I wish you all a Merry Christmas and all the best for 2015!!!

It’s been a real pleasure!



Let’s talk about Sports!!!!

It is very common to believe that in almost every country of Latin America the national sport is football. The real one you know, not the American football. This one (sorry my Mexicans friends, I just love this goal):

In fact, that is not true. Despise we breathe football in most parts of Latin America, some countries have a different national sport declared by law. Below I list a few.

Argentina: Pato (Duck). This sport is played on horsebacks and combines elements from Polo and Basketball. The game is called Pato as in the early days a duck was used instead of a ball.


Brazil: I need to include Brazil in this post because even though they don’t speak Spanish we do share the passion for sports. Brazil’s national sport is Capoeira.  Capoeira is a martial art that combines elements of dance and acrobatics.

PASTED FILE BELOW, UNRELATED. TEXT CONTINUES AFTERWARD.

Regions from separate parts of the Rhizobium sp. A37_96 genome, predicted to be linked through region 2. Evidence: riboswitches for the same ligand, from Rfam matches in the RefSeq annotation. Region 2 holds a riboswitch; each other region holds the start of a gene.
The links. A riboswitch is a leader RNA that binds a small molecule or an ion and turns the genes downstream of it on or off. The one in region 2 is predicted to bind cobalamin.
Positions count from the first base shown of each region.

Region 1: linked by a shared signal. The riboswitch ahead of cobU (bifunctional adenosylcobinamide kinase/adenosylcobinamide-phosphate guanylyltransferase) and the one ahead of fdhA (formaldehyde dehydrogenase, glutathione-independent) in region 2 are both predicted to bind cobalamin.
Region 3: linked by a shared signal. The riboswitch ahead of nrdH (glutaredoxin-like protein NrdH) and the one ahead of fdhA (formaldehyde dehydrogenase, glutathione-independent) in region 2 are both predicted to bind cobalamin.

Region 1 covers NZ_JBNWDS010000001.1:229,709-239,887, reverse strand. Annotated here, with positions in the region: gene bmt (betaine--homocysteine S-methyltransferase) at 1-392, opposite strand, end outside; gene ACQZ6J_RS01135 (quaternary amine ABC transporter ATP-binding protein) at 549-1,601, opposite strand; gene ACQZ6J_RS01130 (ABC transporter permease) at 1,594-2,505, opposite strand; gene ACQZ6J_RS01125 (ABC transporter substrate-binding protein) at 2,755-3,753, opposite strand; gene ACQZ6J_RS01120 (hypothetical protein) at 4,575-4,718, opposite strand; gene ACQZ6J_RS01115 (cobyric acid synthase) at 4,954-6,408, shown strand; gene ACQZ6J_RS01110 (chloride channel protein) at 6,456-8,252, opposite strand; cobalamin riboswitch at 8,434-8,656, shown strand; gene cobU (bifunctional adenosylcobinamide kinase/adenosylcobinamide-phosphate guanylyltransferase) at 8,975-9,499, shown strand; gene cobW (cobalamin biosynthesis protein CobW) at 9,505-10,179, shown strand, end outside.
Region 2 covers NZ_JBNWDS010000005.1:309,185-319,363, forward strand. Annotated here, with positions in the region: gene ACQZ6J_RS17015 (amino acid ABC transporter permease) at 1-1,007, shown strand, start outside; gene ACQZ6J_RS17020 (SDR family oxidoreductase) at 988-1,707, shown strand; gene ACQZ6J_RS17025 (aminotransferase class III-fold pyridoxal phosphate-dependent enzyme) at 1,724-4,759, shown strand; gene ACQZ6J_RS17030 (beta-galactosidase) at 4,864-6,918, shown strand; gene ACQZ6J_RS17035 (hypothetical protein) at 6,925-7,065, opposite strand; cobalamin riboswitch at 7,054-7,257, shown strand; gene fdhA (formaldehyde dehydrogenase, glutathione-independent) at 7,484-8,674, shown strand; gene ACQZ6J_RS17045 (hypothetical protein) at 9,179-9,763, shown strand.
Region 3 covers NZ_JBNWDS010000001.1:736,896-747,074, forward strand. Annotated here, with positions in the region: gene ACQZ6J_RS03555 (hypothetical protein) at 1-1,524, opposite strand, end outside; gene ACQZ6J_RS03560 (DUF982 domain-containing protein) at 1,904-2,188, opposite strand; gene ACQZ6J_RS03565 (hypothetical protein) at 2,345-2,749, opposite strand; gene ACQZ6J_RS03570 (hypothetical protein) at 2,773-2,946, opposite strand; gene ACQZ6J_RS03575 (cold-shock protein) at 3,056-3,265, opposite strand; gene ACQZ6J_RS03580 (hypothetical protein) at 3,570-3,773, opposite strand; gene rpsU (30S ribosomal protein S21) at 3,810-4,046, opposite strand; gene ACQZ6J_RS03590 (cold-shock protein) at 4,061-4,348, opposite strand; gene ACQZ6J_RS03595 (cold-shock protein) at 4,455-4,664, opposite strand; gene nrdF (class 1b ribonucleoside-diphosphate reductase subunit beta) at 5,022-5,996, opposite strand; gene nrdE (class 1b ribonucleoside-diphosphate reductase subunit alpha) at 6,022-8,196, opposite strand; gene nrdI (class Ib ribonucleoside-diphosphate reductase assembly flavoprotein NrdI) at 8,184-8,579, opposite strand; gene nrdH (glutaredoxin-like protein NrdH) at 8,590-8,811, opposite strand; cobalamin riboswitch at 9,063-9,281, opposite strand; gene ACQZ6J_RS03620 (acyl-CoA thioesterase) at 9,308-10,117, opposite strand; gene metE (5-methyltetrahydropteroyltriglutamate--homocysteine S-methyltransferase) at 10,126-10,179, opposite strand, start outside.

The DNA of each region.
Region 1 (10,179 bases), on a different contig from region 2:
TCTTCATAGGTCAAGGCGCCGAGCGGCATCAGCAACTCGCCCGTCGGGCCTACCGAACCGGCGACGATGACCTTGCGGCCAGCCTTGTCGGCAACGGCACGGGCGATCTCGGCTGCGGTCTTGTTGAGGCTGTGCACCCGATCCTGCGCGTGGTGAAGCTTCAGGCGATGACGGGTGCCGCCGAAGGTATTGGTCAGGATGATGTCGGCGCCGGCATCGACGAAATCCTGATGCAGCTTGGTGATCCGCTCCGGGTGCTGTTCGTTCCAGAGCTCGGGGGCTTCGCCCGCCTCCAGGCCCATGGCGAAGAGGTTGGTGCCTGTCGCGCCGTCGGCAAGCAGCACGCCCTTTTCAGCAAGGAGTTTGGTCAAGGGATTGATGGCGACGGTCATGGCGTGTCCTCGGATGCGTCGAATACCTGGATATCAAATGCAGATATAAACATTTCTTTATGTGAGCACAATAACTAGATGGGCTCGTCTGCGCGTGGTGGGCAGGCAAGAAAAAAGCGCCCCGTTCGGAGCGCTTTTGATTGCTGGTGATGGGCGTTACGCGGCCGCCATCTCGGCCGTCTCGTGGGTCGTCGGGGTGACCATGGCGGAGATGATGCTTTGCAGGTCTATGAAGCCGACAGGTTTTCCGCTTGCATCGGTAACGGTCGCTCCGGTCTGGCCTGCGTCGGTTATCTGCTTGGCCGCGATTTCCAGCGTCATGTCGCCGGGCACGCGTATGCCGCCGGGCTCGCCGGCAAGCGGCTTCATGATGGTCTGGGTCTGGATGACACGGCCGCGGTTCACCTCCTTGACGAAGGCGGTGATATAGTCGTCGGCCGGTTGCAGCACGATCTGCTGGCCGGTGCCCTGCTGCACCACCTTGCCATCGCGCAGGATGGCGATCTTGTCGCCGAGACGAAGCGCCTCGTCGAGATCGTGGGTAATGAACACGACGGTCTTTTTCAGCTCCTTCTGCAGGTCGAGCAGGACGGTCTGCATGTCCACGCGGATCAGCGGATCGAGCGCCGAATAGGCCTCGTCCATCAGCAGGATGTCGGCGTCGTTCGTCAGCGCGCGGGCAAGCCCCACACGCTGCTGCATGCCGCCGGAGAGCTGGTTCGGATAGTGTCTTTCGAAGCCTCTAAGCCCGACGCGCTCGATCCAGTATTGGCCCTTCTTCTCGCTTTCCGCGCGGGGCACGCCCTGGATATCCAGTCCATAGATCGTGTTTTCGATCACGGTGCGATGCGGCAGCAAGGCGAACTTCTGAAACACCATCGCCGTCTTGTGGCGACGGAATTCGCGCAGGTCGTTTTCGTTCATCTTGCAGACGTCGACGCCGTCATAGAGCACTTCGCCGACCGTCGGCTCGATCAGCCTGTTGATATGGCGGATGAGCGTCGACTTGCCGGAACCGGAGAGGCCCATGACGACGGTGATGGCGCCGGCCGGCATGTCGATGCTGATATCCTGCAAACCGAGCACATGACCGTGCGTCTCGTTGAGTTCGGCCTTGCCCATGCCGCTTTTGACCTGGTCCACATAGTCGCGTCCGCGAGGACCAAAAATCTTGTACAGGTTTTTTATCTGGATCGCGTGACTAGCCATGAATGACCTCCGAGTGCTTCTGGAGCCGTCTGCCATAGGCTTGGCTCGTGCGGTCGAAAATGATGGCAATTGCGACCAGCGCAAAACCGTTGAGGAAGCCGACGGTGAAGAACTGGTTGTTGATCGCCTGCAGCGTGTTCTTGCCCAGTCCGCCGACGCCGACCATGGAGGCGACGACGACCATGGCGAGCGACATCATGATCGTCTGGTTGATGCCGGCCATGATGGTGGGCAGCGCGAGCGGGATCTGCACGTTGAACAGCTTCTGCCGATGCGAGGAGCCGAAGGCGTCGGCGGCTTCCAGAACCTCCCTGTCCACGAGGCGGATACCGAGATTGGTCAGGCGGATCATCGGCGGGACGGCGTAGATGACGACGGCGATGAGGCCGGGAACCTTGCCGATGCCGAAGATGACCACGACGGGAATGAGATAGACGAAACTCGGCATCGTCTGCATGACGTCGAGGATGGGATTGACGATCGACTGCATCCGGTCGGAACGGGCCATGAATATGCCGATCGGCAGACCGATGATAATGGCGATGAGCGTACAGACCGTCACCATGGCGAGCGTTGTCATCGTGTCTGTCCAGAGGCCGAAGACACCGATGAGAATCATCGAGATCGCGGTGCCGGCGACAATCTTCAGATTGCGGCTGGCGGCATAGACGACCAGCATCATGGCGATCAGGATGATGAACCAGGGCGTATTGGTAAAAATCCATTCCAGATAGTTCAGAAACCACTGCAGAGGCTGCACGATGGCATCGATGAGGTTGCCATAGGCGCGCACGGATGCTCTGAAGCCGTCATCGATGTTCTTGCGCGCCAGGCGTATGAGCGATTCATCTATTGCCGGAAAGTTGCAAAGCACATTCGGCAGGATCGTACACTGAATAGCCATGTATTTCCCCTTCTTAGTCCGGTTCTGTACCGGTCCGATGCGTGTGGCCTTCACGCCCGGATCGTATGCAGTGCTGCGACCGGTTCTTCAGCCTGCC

Chile: Chilean Rodeo. This sport is different from the American rodeo. In the Chilean rodeo a team (2 persons) on horseback ride laps around the arena by trying to stop a calf.

rodeo chileno

Colombia: Tejo. This sport is played with dense steel discs, that are thrown into a box measuring one meter square at the far end of the tejo lane. A small paper triangle packed with dust sits on the lip of a plastic circle in the center of the clay-filled box.


Mexico: Charerría. This sport is carried out through horseback riding combined with various forms of Rodeo.


Uruguay: Jineteada Gaucha. This sport consists of a jockey staying still over a foal for 6 to 15 seconds.


As you can see, it is needed to make a differentiation between the national sport and the most popular one because we all expected football to be the national sport.

Now talking about the most popular ones, almost in every country in Latin America football is the most popular one except for Venezuela where people also enjoy Baseball. The following map I extracted from Wikipedia backups this statement.

Mapa latin

Talking about football, I wrote down for every country I stated before the following phrase on google “Best soccer player of all time of (country name)”. The first result for each country in most of the pages I clicked on was:

Argentina: Diego Maradona

Brazil: Pele

Chile: Elias Figueroa

Colombia: Carlos Valderrama

Mexico: Hugo Sánchez

Uruguay: Juan Alberto Schiaffino